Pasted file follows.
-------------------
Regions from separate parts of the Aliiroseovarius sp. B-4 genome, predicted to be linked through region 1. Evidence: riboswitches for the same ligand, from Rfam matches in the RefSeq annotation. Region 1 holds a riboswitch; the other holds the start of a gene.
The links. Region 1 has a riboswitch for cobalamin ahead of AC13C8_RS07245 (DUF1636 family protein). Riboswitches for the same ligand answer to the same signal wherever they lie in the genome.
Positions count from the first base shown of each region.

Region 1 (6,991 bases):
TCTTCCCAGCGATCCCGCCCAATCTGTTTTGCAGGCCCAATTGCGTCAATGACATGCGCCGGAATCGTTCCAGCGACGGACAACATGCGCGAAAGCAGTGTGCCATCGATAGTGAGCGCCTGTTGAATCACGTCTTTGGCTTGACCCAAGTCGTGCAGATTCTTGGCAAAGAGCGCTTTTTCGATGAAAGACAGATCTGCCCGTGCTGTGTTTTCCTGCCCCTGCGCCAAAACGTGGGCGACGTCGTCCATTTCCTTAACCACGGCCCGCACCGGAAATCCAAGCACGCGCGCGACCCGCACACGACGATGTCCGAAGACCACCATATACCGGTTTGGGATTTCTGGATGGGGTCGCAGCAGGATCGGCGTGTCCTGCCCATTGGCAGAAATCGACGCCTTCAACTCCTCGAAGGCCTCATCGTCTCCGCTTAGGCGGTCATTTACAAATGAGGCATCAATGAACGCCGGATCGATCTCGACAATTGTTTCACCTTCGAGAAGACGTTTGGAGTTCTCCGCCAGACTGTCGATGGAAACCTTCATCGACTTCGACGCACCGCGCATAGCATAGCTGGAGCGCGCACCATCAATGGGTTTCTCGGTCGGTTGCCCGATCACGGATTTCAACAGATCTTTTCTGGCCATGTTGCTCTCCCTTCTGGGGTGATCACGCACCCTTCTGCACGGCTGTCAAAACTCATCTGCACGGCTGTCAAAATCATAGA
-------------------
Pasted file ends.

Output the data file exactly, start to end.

Regions from separate parts of the Aliiroseovarius sp. B-4 genome, predicted to be linked through region 1. Evidence: riboswitches for the same ligand, from Rfam matches in the RefSeq annotation. Region 1 holds a riboswitch; the other holds the start of a gene.
The links. Region 1 has a riboswitch for cobalamin ahead of AC13C8_RS07245 (DUF1636 family protein). Riboswitches for the same ligand answer to the same signal wherever they lie in the genome.
Positions count from the first base shown of each region.

Region 1 (6,991 bases):
TCTTCCCAGCGATCCCGCCCAATCTGTTTTGCAGGCCCAATTGCGTCAATGACATGCGCCGGAATCGTTCCAGCGACGGACAACATGCGCGAAAGCAGTGTGCCATCGATAGTGAGCGCCTGTTGAATCACGTCTTTGGCTTGACCCAAGTCGTGCAGATTCTTGGCAAAGAGCGCTTTTTCGATGAAAGACAGATCTGCCCGTGCTGTGTTTTCCTGCCCCTGCGCCAAAACGTGGGCGACGTCGTCCATTTCCTTAACCACGGCCCGCACCGGAAATCCAAGCACGCGCGCGACCCGCACACGACGATGTCCGAAGACCACCATATACCGGTTTGGGATTTCTGGATGGGGTCGCAGCAGGATCGGCGTGTCCTGCCCATTGGCAGAAATCGACGCCTTCAACTCCTCGAAGGCCTCATCGTCTCCGCTTAGGCGGTCATTTACAAATGAGGCATCAATGAACGCCGGATCGATCTCGACAATTGTTTCACCTTCGAGAAGACGTTTGGAGTTCTCCGCCAGACTGTCGATGGAAACCTTCATCGACTTCGACGCACCGCGCATAGCATAGCTGGAGCGCGCACCATCAATGGGTTTCTCGGTCGGTTGCCCGATCACGGATTTCAACAGATCTTTTCTGGCCATGTTGCTCTCCCTTCTGGGGTGATCACGCACCCTTCTGCACGGCTGTCAAAACTCATCTGCACGGCTGTCAAAATCATAGA